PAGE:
Barrow, John [Editor]
Dictionarium Polygraphicum: Or, The Whole Body of Arts Regularly Digested: Illustrated with Fifty-six Copper-Plates. In Two Volumes (Band 2) — London, 1758

Page: 373
DOI Page: Citation link: 
https://digi.ub.uni-heidelberg.de/diglit/barrow1758bd2/0402
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WAS 273

balm of Peru dropped in by degrees; add to thefe the grofs ef-
fence of amber, and fome elTence of cloves and cinnamon ; mix
thefe with the pafte, make it into balls, and keep it for a very
curious perfume.

In this nature other Wafh balls or pafte may be made, and
perfumed with various fcents.

WASHING, in painting, is when a defign drawn with a
pen or crayon has fome one colour laid over it with a pencil, as
Indian ink, biftre, or the like, to make it appear the more na-
tural, by adding the fhadows of prominences, apertures, &c.
and by imitating the particular matters whereof the thing is fup-
pofed to confift.

Thus they wafh with a pale red, to imitate brick and tiles ;
with a pale Indian blue, to imitate water and flate ; with green,
for trees and meadows ; with faffron or French berries, for gold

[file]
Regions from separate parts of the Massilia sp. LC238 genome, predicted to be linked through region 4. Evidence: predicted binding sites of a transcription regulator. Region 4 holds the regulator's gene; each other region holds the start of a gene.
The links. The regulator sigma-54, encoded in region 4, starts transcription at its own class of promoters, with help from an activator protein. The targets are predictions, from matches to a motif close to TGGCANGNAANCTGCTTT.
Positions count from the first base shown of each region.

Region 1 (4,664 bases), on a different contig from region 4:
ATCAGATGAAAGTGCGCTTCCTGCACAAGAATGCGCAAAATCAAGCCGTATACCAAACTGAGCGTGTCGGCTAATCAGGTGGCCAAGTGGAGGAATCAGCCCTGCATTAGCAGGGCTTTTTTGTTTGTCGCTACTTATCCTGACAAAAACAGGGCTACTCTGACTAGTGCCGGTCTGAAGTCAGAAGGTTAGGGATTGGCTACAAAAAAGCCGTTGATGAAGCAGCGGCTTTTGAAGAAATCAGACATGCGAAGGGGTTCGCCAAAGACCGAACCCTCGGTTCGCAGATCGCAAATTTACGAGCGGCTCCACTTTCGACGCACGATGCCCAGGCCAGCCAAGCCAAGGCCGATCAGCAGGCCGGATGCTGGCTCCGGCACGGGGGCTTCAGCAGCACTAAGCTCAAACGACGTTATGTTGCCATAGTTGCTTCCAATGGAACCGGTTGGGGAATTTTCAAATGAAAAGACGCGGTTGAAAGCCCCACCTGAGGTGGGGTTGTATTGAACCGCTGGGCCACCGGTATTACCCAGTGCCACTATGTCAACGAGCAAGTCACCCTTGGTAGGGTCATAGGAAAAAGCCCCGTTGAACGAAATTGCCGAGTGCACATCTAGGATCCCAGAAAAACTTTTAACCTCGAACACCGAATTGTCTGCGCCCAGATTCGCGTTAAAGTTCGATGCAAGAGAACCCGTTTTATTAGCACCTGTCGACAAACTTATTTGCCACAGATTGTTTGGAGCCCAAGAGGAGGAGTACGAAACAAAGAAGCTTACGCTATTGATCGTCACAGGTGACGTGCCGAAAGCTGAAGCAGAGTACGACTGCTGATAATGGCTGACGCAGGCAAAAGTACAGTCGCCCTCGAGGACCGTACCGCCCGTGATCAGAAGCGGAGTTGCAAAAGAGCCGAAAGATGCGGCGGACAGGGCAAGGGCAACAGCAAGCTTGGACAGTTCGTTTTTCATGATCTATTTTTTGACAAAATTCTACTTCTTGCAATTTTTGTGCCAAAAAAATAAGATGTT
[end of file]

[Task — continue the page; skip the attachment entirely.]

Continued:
and brafs; and with feveral colours for marbles.

Thefe wafhes are ufually given in equal teinfs or degrees
throughout, which are afterwards brought down and foftened
over the lights with a fair water, and ftrengthened with deeper
colours for the fhadows.

WASHINGS or WASHES, with goldfmiths, &c. are the
lotions, whereby they draw the particles of gold and filver out
of the afhes, earths, fweepings, &c.

This is either performed by fimple wafhing them again, or
by putting them into the wafhing mill.

To make one of thefe Wafhes, they not only gather together
the afhes of the furnaces, and the fweepings of the places where
the works are ; but they alfo break and pound the old earthen
crucibles, and the very bricks whereof the furnaces are built;
little particles of gold, &c. being found to flick to them, by the
crackling natural to thofe metals, when in their laft degree of
heat.

Thefe matters, being all well ground and mixed together, are
put into large wooden bowls, where they are wafhed feveral
times and in feveral waters, which run oft by inclination into
feveral troughs underneath, carrying with them the earth and
the infenfible particles of the metals, and only leaving behind
them the larger and more confiderable ones, which are vifible
to the eye, and taken out with the hand, without more trouble.

To get out the finer parts, which are gone out with the earth,
they ufe quickfilver and a wafhing mill.

This mill confifts of a large wooden trough, at the bottom,
of which are two metalline parts, ferving as mill-ftones ; the
lower being convex, and the upper, which is in the form of a
crofs, concave.

At the top is a winch placed horizontally, which turns the

B b 3 upper
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